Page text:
Hooded Seal Profile
Elephant seals are well known for their enormous noses. They keep them on display year-round, flapping them about aggressively when troubled.
But there’s another member of this family whose bulbous nasal displays are kept under wraps; brought out only when needed. These are the hooded seals, and they’re just as weird and unusual, despite being better able to hide it.
Hooded seals are large phocids found in the North Atlantic and Arctic oceans, infamous for the males that have a strange expandable balloon-like sac that comes out of their nostril.
Hooded Seal Facts Overview
|Habitat:||Cold water marine|
|Location:||North Atlantic and Arctic Oceans|
|Lifespan:||Up to around 35 years|
|Size:||2.6 – 3.5m (8.6 – 11.5ft) long|
|Weight:||Up to 410kg (900lb)|
|Color:||Blue-grey with black spots|
|Diet:||Squid, shellfish, crustaceans, fish|
|Predators:||Polar bears, sharks, orca|
|Top Speed:||Not recorded|
|No. of Species:
Hooded seals are named after a startling mating and threat display. Their genus name ‘Cystophora’ in Greek means “bladder-bearer”, in reference to their inflatable organ.
They spend most of their lives migrating between pack ice floes, and are reliant on them for breeding. They are typically found in 4 districts with pack ice – Jan Mayen Island (northeast of Iceland), off Labrador and northeastern Newfoundland, the Gulf of St. Lawrence, and the Davis Strait (near to Greenland).
As a highly migratory animal, they can move long distances, and have been spotted as far as the Canary Islands, and even Guadeloupe.
The hooded seal is generally solitary, except during mating and molting seasons and are more aggressive and territorial than other seals.
They feed in the deep waters, and can handle conditions most would perish in. They have thick blubber to cope with the cold and can grow up to 3.5m and can weigh over 400kg (900lb).
Their diet is rich in fatty acids and they will eat crustaceans, krill, as well as fish, squid and mussels.
Pre 1940’s the hooded seal was hunted for oil and leather, and they are still today across Greenland, Canada, Russia, and Norway – mainly for subsistence, but also as bycatch.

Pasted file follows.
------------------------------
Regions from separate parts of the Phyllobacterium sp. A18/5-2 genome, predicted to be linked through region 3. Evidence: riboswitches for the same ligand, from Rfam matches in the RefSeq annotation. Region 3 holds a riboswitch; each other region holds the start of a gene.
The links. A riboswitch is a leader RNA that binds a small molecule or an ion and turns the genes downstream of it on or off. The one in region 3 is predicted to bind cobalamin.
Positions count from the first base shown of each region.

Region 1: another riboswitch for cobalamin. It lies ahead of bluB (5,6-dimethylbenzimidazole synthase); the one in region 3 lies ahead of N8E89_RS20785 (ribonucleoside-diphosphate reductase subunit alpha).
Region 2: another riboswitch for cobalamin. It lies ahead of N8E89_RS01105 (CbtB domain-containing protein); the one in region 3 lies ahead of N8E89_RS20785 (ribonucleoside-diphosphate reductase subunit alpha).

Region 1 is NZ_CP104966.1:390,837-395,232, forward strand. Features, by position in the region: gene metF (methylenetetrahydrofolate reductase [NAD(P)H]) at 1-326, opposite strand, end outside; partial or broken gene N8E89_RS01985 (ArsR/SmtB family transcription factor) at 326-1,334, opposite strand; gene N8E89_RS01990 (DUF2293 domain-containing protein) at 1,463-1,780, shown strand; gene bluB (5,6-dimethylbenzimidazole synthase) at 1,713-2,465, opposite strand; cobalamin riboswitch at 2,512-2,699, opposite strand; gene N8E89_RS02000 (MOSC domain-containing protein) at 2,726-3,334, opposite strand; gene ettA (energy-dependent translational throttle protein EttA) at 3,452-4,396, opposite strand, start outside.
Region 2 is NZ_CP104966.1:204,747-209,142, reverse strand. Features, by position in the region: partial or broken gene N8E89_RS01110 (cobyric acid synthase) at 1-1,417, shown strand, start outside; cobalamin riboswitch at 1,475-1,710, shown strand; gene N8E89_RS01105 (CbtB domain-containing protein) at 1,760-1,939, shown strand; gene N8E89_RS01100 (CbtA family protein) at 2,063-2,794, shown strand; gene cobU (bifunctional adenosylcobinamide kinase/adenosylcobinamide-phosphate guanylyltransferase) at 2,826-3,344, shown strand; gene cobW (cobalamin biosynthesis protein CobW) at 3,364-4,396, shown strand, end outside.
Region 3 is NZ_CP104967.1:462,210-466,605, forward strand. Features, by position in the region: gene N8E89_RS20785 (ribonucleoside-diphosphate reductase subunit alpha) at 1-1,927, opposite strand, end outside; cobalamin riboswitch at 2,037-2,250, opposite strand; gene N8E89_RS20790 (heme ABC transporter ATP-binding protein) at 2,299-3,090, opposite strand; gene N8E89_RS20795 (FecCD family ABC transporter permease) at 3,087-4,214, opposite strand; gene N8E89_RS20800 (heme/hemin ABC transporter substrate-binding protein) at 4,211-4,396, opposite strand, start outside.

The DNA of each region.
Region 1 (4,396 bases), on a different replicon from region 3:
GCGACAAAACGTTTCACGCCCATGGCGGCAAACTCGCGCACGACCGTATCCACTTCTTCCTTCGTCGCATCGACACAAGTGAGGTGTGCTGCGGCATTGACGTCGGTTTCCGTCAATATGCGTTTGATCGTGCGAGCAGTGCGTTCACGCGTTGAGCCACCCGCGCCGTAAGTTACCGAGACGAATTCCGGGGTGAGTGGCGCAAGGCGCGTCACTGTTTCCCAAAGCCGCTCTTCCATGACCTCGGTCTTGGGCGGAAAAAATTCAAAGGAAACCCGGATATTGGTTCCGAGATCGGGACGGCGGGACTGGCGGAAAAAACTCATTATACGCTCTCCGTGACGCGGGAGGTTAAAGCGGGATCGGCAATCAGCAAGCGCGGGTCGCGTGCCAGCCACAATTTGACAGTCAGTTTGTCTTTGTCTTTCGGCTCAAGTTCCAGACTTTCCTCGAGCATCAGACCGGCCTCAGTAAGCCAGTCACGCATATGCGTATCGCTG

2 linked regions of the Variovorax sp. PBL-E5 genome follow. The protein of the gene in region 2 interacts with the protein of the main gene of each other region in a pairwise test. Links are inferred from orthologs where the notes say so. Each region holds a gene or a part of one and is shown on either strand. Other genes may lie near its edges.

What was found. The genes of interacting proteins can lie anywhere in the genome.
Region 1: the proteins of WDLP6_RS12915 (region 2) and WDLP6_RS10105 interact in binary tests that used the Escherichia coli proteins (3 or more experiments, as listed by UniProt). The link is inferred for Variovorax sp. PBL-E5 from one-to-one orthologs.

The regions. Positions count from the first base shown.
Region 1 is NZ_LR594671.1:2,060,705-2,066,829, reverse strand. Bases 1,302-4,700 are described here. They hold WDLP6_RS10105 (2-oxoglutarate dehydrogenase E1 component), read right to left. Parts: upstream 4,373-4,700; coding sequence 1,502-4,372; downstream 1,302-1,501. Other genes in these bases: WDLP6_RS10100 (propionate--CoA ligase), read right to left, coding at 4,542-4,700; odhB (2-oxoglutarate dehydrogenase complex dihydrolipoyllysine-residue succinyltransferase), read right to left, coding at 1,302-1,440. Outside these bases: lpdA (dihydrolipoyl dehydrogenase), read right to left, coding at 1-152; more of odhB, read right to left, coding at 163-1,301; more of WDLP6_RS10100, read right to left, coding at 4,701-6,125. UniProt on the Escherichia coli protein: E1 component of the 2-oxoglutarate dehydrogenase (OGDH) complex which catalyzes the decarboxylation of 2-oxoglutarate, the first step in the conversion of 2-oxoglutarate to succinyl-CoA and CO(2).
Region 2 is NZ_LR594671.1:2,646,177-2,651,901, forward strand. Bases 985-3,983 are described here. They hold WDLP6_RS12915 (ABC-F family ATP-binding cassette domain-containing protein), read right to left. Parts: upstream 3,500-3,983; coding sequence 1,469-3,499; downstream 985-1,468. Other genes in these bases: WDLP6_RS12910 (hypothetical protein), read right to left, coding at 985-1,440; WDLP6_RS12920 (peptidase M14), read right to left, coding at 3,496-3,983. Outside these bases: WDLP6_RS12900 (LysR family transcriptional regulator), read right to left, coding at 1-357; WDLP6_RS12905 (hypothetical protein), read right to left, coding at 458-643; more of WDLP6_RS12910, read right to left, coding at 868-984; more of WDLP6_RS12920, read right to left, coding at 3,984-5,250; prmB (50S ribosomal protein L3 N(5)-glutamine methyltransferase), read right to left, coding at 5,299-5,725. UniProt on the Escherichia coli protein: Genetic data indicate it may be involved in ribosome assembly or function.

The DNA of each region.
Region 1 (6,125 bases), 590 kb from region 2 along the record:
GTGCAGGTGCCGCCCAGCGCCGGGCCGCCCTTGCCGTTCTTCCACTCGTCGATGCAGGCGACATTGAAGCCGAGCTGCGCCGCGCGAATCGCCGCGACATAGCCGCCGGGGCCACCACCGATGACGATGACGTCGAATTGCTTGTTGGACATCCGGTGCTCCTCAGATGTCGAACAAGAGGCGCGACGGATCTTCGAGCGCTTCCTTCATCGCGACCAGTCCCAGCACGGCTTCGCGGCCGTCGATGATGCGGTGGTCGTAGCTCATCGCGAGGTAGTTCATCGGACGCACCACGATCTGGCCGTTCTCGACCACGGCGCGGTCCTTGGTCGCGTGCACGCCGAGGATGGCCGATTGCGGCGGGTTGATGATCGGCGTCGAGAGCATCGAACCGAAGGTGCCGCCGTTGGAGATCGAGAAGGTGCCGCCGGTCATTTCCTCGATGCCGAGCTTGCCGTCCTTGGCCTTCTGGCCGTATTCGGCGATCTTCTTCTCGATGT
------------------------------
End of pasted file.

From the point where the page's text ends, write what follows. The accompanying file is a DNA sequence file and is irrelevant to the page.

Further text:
While populations in the Atlantic are thought to have declined by up to 90% over the last 60 years, they are thought to be stable now. Due to global warming and the impact on their habitat, the IUCN currently classifies the hooded seal as vulnerable.
Interesting Hooded Seal Facts
1. They are remarkably well adapted to life on and under the Arctic ice
Hooded seals are covered in thick blubber, streamlined, furry bodies, and a particular sensitivity to UV light that allows increased contrast in the ice and better visibility in the dim blue light of the deep water.
When you shine a light into the bushes at night and spot two eyes peering back at you, you’re likely picking up the tapetum lucidium of a carnivore. This reflective membrane aids with night vision by bouncing more light back inside the eye to the retina.
In most mammals, this membrane has a pigment that gives it a colour; in hooded seals, it’s almost entirely blank. This suggests a high level of adaptation to deep diving vision, something which has been found in sperm whales and greys. 1
And this makes sense, because:
2. They’re Deep Divers
Within just a few days of being born, hooded seal pups are taking to the water. They’re capable of small dives almost immediately, and only get better with age.
An accomplished hooded seal can dive down more than 1km and stay under for an hour.
They achive this with incredible dive reflexes that slow down metabolism, channel blood into the high-priority organs like the brain, and a series of specialised proteins that allow them to stay alert with less oxygen than most mammals would be able to survive on. 2
3. They gain weight alarmingly fast
Growing up on the unstable pack ice of the Arctic brings two main problems: first, the ice can split and drown (or freeze) you at any minute. Second, polar bears!
Add to this that the ice is floating about at random and it’s clear why, after being born (or whelped), hooded seals need to get mobile, fast.
One peculiar and amazing strategy is to minimize the amount of time the pup needs to be nursed. Hooded seals do this to the extreme, with no loss of final juvenile bodyweight.
Pups can grow more than 20kg in the 3-5 days of nursing, commonly putting on over 7kg of mass in a 24h period; faster than similar mammals by up to ten times!
This is also the shortest lactation period of any mammal. As soon as weaning is complete, it’s thought the female goes straight back into the water to mate again. 3